After a while structure should come naturally to you. You should be able to just know where you are in a phrase by just sub-conciously picking out the changes and accents at the start of new bars etc. Test yourself by randomly placing the stylus down on a track and seeing how long it takes you to work out where you are in the current phrase. Also make sure you are good at sussing out timing when there are no beats. This will give you valuable extra cueing up time.

Cueing up? What's that all about? In reference to beat mixing it basically means doing whatever you have to do to the next track to get it sorted for your next mix. More specifically it can mean getting the track to the place where you want it to start from.

By this point I'm assuming you understand structure pretty well and know where it's safe to drop the next track in. O.k. on we go....

You're now getting bored of cutting between the same track and want to use another track. Right. Put a different choon on and try dropping it in at the right point. Bam.. It's in... and... clomp... clomp... clomp... Hey, that doesn't sound so great. What's wrong? Well as I said earlier, different tracks aren't made with the same BPM, so they're not going to sit too well over each other. They'll fall out of time quickly and sound awful. "Aahh. Pitch control. I knew it was there for a reason!".

By using the gift of pitch control, you'll be able to change the speed of a track to approximately match that of the one playing so that you can lay them over one another. But there is obviously a limit. Technics 1200/1210's have a pitch control of +/- 8%. A lot of other decks have +/- 10%. Using the latter to keep the maths simple, you should be able to work out that a 130bpm garage choon can be adjusted by upto 13bpm either side (so down to 117 bpm or upto 143bpm). Common sense should now tell you that a garage choon is not going to be able to mix into a drum 'n' bass choon and a house choon isn't gonna go into a happy hardcore choon.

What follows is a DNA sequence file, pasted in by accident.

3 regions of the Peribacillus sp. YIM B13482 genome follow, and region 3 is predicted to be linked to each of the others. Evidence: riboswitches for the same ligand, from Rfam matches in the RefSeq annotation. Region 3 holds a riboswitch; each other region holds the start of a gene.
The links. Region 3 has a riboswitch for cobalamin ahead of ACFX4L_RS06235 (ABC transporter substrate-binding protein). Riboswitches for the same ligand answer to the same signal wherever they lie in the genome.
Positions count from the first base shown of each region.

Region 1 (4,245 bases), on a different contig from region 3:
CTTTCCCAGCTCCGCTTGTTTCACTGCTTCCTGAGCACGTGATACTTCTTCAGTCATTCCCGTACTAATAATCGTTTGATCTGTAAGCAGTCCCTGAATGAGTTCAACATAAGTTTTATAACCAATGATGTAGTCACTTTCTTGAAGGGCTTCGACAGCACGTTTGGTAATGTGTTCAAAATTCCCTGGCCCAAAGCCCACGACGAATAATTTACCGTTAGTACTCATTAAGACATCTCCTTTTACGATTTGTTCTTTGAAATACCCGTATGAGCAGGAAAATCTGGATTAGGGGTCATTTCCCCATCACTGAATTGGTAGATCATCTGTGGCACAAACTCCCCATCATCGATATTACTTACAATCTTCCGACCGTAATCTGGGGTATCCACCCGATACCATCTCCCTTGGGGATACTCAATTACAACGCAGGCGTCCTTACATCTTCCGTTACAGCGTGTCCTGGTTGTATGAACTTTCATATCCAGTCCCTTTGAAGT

But how do you know where to put the pitch control? This is where we come to the root of beat mixing. Basically you use trial and error. However, you have to develop one skill that once you have mastered you will earn the title Lord of the Beats. You need to be able to tell if a track is in sync with the one that is playing. The normal set-up for this is having the track you are cueing up in your headphones in one ear, and the other ear exposed to the speakers (i.e. the other deck that is playing!). Some of my mates who have never dj'ed can do this instinctively (normally the accomplished musicians), whereas others are left confused and floundered. It's a skill I found developed with a lot of practice. Luckily, I could do it right from the start, but nowhere nearly as sharply as I can now. You should eventually reach the point where it's annoying because you are always focusing on the tightness of mixes rather than just enjoying them for what they are (something I call irreversible dj syndrome!).

How can I learn to do this? Well, there really is no substitute for loads of practice. But I've tried to think of a few points to give you a helping nudge in the right direction.

1) Listen to the beat matching of other dj's. Make sure they're actually done on turntables though, as a lot of mainstream mix albums are done on computer hard disk recording systems, where the mixes are sequenced by a computer so are perfectly in time. Try and pick out where the next track comes in (it may or may not be obvious). Then try and follow where the beats of the incoming track are sitting over the track that is playing. If a mix starts slipping, try to determine if the incoming track is falling behind or going too fast. This skill is essential in keeping your own mixes nicely together. If the dj is a tight beat mixer is shouldn't be that noticeable, but since it's done on turntables there will be a slip somewhere. You may well not be able to notice it that much at the moment, but once you get to a good level of beat mixing you definitely will!